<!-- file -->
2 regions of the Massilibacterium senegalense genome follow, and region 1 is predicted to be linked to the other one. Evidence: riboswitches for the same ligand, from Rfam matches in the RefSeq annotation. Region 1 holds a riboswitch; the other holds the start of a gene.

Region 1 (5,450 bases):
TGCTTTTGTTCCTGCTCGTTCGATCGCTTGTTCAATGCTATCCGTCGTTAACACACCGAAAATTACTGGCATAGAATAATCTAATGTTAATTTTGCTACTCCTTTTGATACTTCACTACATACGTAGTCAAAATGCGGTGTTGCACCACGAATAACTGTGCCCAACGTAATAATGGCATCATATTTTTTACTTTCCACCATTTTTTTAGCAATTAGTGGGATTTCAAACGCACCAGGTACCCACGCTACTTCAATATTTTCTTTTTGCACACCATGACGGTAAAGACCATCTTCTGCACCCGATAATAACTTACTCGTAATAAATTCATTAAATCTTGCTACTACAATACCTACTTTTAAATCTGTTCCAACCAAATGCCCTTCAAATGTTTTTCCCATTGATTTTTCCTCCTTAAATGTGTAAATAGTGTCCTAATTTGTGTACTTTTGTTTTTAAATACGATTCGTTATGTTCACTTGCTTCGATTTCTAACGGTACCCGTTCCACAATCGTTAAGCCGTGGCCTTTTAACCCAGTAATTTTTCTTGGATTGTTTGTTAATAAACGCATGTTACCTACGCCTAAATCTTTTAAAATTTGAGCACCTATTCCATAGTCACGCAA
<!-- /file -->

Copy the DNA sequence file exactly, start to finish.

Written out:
2 regions of the Massilibacterium senegalense genome follow, and region 1 is predicted to be linked to the other one. Evidence: riboswitches for the same ligand, from Rfam matches in the RefSeq annotation. Region 1 holds a riboswitch; the other holds the start of a gene.

Region 1 (5,450 bases):
TGCTTTTGTTCCTGCTCGTTCGATCGCTTGTTCAATGCTATCCGTCGTTAACACACCGAAAATTACTGGCATAGAATAATCTAATGTTAATTTTGCTACTCCTTTTGATACTTCACTACATACGTAGTCAAAATGCGGTGTTGCACCACGAATAACTGTGCCCAACGTAATAATGGCATCATATTTTTTACTTTCCACCATTTTTTTAGCAATTAGTGGGATTTCAAACGCACCAGGTACCCACGCTACTTCAATATTTTCTTTTTGCACACCATGACGGTAAAGACCATCTTCTGCACCCGATAATAACTTACTCGTAATAAATTCATTAAATCTTGCTACTACAATACCTACTTTTAAATCTGTTCCAACCAAATGCCCTTCAAATGTTTTTCCCATTGATTTTTCCTCCTTAAATGTGTAAATAGTGTCCTAATTTGTGTACTTTTGTTTTTAAATACGATTCGTTATGTTCACTTGCTTCGATTTCTAACGGTACCCGTTCCACAATCGTTAAGCCGTGGCCTTTTAACCCAGTAATTTTTCTTGGATTGTTTGTTAATAAACGCATGTTACCTACGCCTAAATCTTTTAAAATTTGAGCACCTATTCCATAGTCACGCAA